Importance of backups

One of the challenges of working with digital images is that there is considerable computer knowledge required. Not only do you need to understand how to process your images for maximum effect, but there is also a need to know how to organize and store your images. One of the most important strategies is having an effective backup plan. Hard drives are easily the most common component to fail in a computer, and thus there is a clear need for having a proper backup.

My strategy is to keep my master files on my desktop’s hard drive. Every night a script runs and makes an incremental backup of my photos, which results in having a mirrored copy on a dedicated file server. By using an incremental backup the time required to backup is drastically cut down, as it only needs to copy over the changes. Having just one form of backup is not enough. Offsite backup needs to be considered for maximum effectiveness, as it’s quite possible to have something drastic happen that could compromise keeping backups onsite (fire, theft, lightning strikes…). To guard against these possibilities, I keep an external hard drive at a relative’s house, which is updated every few weeks with any new files.  It’s also important to spin up any backup external hard drive every so often, to ensure their mechanical components are running smoothly; it won’t do you any good to have an offsite backup if that drive then dies.

Recently I lost my main photo hard drive (Seagate 1500GB 7200.11 model) to a failure. I had gone out for an evening of photographing ducks, and came home with about 15GB of images. I uploaded these to my computer and then left for a few hours. When I arrived home, my computer was giving me a black screen. I performed a hard reboot, and once the computer started up again, it was clear there was a hard drive issue, with loud clicks coming from the computer and large delays in hard drive detection when booting the computer. I mistakenly thought this was due to my main hard drive, and spent too much time copying off all the data from it. Only later did I realize that the delays were actually because my photo drive was not able to be mounted because there were issues communicating with it. By now, that drive was no longer accessible, and it was not possible to simply copy off the files. I tried various techniques, and what eventually worked was to freeze the drive overnight in a ziplock bag in the freezer, which helps to shrink the bearings and give some extra access time. I was able to copy the data off at the low-level with dd_rescue to the replacement drive, and then mount and fix file system errors. However, I wasn’t able to see all of my files, and even after using photorec to recover files that were hidden, it was clear that I had lost that evening’s shoot. Fortunately the file server had a backup of everything else, and I didn’t lose anything beyond that evening’s photos. As a result of this, I know make a point of immediately running an incremental backup from my computer to the file server as soon as I upload new photos. As unlikely as it was, a hard drive failure between the time of photo upload and the nightly backup happened, and hopefully this step will prevent the loss of files in the future.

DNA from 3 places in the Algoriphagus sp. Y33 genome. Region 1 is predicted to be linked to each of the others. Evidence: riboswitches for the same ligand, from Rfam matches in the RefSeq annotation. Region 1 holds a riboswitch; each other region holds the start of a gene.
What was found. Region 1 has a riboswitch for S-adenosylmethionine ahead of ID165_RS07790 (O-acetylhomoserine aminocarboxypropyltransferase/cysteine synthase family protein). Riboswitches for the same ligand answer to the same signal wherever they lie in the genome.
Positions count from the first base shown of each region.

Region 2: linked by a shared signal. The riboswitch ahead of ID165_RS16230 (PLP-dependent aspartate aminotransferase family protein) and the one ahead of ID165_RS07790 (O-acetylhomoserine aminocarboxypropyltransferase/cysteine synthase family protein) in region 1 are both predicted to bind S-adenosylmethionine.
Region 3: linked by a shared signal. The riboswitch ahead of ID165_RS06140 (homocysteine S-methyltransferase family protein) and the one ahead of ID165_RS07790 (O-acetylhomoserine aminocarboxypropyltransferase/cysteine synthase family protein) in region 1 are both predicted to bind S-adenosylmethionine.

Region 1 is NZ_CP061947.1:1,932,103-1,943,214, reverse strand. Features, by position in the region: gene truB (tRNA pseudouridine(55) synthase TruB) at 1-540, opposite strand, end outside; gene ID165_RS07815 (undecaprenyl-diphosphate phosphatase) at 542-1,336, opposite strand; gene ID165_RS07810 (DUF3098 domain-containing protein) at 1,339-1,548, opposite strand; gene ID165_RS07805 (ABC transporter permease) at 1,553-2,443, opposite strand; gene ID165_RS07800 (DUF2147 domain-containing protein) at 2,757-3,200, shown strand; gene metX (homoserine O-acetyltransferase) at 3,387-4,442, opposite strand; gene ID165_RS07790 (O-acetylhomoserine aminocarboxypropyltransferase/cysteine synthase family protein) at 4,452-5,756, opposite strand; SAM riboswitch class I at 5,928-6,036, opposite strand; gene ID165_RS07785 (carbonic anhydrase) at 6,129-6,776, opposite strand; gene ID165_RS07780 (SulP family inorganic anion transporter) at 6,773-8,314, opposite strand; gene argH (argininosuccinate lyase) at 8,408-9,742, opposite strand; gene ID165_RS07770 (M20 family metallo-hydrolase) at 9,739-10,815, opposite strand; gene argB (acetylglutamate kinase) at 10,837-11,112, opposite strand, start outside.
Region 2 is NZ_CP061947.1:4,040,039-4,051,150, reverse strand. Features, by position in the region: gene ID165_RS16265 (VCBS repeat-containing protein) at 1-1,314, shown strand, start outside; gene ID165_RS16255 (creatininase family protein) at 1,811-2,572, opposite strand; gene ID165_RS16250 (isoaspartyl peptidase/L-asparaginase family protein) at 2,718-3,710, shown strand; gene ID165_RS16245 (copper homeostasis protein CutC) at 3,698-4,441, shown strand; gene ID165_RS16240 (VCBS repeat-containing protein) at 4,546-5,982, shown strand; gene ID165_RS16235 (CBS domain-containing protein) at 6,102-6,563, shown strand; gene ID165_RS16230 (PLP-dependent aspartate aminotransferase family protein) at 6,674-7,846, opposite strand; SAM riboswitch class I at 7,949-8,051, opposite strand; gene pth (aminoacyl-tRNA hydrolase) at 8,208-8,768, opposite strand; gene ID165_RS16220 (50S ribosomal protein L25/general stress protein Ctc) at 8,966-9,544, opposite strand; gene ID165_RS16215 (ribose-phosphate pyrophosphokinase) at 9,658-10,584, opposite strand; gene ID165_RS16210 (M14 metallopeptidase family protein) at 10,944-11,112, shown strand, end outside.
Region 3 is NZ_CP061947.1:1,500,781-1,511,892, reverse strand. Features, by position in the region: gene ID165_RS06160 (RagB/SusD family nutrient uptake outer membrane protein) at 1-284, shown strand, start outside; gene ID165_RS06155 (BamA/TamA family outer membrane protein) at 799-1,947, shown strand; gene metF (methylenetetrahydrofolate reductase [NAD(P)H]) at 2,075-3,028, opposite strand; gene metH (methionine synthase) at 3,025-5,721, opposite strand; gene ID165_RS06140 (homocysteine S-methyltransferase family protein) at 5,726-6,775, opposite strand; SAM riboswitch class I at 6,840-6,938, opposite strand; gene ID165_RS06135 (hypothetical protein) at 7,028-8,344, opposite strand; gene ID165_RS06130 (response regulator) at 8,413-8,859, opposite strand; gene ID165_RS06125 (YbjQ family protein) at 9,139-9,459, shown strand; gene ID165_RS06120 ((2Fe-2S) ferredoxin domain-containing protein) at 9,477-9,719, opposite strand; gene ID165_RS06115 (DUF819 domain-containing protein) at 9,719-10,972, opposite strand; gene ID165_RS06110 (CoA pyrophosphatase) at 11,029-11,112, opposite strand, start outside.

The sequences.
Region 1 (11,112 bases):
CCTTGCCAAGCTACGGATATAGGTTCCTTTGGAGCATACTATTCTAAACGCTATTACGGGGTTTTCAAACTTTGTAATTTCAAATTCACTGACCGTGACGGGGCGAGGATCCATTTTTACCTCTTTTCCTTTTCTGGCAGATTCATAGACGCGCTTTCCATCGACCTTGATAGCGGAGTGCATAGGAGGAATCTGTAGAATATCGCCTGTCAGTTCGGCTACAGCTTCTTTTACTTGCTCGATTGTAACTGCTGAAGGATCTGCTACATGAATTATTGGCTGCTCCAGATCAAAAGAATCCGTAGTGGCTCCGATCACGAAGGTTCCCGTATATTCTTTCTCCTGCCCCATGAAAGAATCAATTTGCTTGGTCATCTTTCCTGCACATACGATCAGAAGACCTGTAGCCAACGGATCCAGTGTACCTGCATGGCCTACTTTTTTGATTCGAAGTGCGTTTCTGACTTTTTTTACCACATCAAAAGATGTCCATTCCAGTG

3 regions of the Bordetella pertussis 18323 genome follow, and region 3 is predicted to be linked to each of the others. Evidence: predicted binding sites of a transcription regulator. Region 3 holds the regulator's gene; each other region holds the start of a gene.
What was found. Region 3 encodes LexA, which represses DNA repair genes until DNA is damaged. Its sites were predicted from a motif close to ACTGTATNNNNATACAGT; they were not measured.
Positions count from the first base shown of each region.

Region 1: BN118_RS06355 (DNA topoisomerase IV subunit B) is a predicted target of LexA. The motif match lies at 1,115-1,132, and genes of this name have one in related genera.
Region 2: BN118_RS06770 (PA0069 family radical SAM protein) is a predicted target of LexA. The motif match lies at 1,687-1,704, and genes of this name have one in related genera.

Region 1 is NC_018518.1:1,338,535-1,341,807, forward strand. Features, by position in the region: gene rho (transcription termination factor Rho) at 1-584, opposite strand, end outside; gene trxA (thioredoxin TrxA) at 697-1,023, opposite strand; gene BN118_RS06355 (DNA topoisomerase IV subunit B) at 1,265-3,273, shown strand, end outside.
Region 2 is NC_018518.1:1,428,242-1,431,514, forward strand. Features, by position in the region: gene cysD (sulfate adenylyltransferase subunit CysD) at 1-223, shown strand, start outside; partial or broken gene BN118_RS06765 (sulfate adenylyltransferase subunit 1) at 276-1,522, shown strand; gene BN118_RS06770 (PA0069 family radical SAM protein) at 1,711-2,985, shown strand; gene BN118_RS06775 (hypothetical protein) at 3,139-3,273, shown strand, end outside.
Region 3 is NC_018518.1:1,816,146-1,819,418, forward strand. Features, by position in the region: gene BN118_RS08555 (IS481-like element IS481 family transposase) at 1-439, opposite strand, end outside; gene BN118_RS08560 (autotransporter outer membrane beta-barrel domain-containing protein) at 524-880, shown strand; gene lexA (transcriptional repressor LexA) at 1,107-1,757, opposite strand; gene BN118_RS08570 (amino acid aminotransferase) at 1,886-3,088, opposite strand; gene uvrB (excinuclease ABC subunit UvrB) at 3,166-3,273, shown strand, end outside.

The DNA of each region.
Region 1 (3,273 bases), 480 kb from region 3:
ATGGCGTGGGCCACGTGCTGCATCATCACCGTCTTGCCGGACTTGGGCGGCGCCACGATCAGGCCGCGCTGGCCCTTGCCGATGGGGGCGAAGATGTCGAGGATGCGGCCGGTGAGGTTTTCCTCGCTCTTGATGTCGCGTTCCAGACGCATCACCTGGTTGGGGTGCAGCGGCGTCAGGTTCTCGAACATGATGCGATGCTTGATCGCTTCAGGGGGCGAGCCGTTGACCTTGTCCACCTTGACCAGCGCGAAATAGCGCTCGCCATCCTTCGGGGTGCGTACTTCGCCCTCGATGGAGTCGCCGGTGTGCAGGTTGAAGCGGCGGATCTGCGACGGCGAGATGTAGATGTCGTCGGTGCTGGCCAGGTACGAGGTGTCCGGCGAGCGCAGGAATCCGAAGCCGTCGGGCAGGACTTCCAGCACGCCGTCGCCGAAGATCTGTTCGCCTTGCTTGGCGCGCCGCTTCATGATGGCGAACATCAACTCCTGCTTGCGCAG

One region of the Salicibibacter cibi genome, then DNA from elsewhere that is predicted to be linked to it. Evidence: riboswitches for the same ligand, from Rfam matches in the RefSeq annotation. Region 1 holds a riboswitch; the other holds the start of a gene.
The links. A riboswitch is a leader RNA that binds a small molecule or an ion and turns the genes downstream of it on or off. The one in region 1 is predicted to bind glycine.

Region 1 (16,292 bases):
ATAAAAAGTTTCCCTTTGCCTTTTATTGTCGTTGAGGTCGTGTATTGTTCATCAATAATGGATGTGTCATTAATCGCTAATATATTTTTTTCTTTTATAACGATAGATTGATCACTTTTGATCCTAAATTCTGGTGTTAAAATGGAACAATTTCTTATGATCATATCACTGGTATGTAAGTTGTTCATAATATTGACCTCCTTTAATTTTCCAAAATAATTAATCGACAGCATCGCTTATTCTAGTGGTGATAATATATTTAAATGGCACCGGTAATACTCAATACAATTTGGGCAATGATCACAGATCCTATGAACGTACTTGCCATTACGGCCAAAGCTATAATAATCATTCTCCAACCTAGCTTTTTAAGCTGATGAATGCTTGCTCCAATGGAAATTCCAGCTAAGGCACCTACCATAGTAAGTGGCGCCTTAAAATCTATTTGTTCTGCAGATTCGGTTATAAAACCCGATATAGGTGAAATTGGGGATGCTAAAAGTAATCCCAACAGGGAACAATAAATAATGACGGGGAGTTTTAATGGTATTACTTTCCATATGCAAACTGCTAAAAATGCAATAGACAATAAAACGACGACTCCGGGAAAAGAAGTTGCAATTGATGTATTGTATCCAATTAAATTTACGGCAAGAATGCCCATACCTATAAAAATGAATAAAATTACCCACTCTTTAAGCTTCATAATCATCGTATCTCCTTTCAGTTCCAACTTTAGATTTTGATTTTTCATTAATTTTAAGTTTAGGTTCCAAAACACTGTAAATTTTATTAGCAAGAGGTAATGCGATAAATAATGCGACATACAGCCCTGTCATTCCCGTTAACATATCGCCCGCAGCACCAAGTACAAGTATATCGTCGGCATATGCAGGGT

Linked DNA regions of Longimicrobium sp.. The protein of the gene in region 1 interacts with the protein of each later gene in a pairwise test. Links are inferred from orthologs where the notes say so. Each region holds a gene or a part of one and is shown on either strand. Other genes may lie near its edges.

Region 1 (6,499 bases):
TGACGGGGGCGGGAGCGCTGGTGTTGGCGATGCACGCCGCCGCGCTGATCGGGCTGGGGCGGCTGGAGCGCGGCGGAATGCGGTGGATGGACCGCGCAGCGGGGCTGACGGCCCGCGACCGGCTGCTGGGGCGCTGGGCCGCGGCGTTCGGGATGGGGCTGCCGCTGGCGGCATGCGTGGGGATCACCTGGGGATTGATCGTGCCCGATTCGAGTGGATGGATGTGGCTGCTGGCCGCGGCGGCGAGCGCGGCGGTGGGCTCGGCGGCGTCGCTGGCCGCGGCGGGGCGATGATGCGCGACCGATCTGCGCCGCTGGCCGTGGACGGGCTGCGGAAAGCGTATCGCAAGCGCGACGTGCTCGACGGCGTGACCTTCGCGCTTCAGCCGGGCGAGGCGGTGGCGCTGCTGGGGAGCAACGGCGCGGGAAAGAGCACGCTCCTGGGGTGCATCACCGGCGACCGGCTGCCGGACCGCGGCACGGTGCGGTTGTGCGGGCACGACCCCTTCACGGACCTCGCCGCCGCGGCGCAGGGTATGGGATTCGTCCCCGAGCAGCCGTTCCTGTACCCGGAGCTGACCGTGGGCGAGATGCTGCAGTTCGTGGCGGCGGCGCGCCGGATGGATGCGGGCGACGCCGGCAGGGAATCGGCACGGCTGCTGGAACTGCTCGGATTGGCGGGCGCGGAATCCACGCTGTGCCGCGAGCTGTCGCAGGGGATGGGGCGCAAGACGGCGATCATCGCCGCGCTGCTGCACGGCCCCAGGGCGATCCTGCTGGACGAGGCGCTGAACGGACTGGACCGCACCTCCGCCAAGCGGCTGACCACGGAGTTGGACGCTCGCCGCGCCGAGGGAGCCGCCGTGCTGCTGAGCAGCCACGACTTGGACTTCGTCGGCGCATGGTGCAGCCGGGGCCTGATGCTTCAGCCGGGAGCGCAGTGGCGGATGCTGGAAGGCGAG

One comment

  1. Diondi Tan

    Greg, unfortunately you found out the fact that the 7200.11 1.5TB models are unreliable drives. 🙁 There’s been a lot of issues with these particular models throughout the computer-modification areas, and people generally steer clear of the 7200.11 series entirely.

    I agree completely with you, but since I’m an amateur photographer with one paid job to my credit, I do not back-up as seriously as you do. My set-up consists of a mirrored pair of 1.5TB drives (Western Digital Green series) and a remote backup 2TB network drive, which acts an an impromptu file server for my home network. I can’t justify an off-site backup, but I do put my finished work onto my Flickr in full JPEG resolution, so at least that’s there.

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